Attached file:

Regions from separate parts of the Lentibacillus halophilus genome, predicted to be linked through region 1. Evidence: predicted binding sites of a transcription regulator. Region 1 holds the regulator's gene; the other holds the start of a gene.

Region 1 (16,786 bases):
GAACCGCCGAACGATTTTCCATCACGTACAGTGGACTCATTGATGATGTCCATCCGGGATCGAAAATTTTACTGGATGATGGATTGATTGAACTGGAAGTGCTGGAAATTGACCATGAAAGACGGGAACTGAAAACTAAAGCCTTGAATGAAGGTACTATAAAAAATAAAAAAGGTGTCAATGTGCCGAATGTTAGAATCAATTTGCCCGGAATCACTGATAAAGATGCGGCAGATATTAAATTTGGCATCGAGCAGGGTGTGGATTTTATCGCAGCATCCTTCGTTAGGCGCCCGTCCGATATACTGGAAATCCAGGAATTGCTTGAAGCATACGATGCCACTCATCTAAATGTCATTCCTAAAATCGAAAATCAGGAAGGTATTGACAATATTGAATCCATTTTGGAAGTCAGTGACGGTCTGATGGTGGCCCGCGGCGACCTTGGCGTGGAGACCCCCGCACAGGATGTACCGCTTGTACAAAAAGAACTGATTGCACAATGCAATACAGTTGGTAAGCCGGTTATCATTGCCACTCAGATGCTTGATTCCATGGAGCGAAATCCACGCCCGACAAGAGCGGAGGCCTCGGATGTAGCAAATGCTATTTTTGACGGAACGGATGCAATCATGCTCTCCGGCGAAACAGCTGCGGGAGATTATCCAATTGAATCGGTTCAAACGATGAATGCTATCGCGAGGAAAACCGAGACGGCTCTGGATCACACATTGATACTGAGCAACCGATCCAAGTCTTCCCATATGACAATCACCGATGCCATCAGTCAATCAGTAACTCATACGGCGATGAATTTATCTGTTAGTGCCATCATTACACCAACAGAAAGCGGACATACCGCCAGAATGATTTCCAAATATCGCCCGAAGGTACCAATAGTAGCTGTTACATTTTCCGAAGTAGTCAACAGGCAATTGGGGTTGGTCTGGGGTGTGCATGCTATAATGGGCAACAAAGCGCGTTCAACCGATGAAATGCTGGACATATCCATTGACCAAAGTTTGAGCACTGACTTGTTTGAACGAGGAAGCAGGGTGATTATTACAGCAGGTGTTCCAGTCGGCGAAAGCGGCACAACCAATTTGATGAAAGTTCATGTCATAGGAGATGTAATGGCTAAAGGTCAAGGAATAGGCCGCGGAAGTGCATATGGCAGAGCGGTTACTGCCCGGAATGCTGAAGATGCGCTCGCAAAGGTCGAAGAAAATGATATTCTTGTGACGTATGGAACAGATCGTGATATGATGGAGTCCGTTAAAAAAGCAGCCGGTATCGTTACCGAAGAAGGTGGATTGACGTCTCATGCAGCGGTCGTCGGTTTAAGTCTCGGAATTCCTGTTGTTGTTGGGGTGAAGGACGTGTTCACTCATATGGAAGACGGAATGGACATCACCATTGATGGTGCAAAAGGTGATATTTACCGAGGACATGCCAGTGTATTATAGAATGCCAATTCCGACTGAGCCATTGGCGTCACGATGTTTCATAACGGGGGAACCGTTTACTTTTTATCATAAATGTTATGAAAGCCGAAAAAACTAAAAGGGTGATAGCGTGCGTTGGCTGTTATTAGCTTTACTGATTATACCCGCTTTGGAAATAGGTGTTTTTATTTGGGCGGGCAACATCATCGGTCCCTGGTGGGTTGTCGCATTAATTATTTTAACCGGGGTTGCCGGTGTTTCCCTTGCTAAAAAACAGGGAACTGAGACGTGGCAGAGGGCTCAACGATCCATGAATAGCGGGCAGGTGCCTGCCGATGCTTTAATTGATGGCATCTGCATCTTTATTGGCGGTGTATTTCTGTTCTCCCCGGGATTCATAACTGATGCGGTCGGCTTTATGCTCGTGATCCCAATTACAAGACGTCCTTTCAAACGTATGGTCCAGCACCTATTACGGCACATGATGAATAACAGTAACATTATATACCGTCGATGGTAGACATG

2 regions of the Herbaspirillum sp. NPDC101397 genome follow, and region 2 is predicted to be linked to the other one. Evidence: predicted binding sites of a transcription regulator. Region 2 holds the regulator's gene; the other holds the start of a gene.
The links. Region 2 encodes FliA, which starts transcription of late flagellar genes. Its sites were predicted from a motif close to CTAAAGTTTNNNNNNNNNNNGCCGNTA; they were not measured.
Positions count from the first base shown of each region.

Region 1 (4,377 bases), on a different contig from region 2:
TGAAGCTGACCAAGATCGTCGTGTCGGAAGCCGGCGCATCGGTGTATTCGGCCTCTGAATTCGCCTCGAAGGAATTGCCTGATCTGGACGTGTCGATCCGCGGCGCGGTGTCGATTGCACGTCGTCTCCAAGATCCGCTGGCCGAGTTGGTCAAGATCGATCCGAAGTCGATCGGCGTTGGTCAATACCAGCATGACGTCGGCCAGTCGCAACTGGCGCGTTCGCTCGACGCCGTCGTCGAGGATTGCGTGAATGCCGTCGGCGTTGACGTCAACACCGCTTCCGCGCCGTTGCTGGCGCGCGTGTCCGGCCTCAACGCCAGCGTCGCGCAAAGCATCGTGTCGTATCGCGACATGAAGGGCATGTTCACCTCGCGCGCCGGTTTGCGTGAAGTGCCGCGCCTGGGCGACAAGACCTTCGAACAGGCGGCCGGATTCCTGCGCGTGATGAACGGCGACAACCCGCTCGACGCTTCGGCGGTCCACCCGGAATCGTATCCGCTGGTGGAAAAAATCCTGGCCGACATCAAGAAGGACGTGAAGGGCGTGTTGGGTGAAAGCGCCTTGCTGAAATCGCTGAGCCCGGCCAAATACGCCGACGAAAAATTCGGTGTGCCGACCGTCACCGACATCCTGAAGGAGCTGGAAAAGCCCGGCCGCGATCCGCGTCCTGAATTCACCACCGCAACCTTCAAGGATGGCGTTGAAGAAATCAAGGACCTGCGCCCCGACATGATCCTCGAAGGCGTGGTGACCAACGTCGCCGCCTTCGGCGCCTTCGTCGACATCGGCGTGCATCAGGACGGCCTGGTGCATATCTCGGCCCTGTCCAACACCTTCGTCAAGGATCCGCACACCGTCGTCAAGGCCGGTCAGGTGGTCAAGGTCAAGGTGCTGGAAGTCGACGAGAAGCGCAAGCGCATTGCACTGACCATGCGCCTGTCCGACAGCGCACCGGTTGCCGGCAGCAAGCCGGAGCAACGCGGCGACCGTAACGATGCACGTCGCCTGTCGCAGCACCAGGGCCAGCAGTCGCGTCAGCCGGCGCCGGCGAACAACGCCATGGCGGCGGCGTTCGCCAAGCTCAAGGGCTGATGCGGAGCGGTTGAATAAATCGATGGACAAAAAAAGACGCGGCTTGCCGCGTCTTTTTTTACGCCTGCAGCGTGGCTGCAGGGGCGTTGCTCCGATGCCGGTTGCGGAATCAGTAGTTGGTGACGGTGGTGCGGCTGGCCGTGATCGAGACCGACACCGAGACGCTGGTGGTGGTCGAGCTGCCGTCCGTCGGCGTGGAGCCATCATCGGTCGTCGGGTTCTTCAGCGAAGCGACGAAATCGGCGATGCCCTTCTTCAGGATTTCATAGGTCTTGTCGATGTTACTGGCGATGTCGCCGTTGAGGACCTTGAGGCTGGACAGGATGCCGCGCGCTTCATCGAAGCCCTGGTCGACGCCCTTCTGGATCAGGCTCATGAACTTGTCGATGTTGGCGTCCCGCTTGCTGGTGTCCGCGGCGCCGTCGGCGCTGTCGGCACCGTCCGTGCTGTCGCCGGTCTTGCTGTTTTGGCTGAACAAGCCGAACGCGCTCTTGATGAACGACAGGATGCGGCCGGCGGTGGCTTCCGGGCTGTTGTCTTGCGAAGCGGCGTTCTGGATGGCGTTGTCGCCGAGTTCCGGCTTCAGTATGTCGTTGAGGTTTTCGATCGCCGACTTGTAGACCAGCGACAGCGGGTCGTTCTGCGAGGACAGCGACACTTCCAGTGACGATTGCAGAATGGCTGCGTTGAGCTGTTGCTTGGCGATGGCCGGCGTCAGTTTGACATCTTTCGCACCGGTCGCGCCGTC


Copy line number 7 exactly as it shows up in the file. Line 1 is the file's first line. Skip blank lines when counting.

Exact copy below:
Region 1 (4,377 bases), on a different contig from region 2: